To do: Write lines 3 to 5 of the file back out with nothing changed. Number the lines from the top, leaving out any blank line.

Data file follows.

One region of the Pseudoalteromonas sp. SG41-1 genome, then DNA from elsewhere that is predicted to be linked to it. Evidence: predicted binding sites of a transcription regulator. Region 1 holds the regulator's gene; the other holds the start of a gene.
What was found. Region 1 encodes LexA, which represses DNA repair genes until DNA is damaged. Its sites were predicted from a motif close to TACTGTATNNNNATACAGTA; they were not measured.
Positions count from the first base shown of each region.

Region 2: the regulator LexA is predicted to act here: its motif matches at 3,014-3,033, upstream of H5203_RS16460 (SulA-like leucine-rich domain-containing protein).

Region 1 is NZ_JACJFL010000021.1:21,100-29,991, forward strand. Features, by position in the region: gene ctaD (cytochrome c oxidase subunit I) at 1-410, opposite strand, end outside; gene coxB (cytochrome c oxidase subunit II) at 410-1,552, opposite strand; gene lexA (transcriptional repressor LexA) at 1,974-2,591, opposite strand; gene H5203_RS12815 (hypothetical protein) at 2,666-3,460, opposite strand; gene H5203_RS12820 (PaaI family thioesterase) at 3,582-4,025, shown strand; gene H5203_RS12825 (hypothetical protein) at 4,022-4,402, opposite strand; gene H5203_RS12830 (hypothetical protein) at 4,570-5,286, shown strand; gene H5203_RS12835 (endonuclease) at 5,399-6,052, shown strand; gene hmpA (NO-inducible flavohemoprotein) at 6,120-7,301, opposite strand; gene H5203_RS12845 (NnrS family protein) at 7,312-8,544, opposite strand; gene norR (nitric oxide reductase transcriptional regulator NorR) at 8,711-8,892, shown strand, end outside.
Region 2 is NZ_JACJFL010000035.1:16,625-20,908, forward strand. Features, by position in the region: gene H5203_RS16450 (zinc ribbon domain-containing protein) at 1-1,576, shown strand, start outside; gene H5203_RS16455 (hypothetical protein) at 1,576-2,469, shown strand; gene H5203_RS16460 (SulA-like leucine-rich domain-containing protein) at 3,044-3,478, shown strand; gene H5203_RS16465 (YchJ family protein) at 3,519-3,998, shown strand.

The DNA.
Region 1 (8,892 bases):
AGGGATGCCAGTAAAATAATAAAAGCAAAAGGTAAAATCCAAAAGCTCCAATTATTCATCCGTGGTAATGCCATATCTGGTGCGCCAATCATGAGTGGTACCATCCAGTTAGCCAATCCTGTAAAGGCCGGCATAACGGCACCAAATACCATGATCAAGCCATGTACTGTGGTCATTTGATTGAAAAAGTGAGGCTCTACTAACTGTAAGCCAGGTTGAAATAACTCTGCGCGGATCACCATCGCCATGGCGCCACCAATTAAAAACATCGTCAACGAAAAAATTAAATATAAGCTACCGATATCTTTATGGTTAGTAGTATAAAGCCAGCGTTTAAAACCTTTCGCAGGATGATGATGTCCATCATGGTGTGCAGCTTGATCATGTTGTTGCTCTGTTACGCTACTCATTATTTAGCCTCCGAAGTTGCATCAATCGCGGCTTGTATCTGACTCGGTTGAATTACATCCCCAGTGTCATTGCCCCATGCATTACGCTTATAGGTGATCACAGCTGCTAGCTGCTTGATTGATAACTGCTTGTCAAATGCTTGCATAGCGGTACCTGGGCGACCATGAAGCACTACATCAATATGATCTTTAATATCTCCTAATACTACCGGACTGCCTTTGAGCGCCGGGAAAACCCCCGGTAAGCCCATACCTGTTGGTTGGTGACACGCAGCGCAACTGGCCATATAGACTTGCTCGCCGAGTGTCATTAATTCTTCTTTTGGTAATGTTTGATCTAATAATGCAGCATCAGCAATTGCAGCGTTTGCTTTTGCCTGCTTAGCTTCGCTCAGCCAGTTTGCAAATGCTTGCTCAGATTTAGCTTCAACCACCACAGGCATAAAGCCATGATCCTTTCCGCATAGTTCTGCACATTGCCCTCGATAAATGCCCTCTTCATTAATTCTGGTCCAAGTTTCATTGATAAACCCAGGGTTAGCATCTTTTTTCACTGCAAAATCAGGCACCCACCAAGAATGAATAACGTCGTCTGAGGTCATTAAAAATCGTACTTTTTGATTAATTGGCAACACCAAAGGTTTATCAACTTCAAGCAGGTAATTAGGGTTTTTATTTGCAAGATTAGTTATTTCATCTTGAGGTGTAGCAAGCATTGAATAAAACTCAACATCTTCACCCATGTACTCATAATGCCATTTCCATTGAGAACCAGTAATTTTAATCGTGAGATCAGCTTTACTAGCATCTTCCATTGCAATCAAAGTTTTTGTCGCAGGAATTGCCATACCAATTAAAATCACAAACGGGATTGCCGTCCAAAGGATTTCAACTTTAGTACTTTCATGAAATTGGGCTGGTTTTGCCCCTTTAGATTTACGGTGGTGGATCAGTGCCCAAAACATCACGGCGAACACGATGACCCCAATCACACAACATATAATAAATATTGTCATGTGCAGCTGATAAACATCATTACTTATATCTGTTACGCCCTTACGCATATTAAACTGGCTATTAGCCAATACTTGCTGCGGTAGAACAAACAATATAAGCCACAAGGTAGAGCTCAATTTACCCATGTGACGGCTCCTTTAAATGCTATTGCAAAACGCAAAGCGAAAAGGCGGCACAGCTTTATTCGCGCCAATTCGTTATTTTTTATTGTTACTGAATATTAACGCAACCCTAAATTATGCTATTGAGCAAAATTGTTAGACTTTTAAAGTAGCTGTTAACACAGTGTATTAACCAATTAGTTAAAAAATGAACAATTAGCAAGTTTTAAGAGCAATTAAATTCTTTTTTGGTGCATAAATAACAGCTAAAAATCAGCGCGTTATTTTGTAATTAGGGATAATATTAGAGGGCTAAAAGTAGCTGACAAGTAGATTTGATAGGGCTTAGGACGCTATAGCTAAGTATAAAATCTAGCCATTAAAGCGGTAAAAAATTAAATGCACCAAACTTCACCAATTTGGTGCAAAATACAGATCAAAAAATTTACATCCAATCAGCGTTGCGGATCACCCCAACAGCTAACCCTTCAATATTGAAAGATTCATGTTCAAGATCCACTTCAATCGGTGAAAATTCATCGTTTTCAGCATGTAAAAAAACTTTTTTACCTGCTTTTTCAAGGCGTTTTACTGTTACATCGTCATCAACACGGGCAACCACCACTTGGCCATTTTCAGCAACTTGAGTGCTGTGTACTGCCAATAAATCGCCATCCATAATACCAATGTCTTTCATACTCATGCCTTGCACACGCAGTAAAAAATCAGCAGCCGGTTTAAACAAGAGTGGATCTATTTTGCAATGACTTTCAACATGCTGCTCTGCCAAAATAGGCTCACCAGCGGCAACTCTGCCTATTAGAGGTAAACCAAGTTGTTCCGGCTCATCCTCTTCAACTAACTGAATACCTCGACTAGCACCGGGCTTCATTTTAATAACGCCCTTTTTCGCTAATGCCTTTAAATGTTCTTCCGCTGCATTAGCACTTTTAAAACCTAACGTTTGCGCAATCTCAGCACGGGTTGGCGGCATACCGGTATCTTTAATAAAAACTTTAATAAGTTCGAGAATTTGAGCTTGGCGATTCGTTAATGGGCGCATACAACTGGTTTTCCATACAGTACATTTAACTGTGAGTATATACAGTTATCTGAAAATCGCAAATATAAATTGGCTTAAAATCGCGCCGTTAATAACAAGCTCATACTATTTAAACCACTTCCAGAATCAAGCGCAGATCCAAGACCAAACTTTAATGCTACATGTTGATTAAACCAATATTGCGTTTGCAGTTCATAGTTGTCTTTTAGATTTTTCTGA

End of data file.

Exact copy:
Positions count from the first base shown of each region.

Region 2: the regulator LexA is predicted to act here: its motif matches at 3,014-3,033, upstream of H5203_RS16460 (SulA-like leucine-rich domain-containing protein).

Region 1 is NZ_JACJFL010000021.1:21,100-29,991, forward strand. Features, by position in the region: gene ctaD (cytochrome c oxidase subunit I) at 1-410, opposite strand, end outside; gene coxB (cytochrome c oxidase subunit II) at 410-1,552, opposite strand; gene lexA (transcriptional repressor LexA) at 1,974-2,591, opposite strand; gene H5203_RS12815 (hypothetical protein) at 2,666-3,460, opposite strand; gene H5203_RS12820 (PaaI family thioesterase) at 3,582-4,025, shown strand; gene H5203_RS12825 (hypothetical protein) at 4,022-4,402, opposite strand; gene H5203_RS12830 (hypothetical protein) at 4,570-5,286, shown strand; gene H5203_RS12835 (endonuclease) at 5,399-6,052, shown strand; gene hmpA (NO-inducible flavohemoprotein) at 6,120-7,301, opposite strand; gene H5203_RS12845 (NnrS family protein) at 7,312-8,544, opposite strand; gene norR (nitric oxide reductase transcriptional regulator NorR) at 8,711-8,892, shown strand, end outside.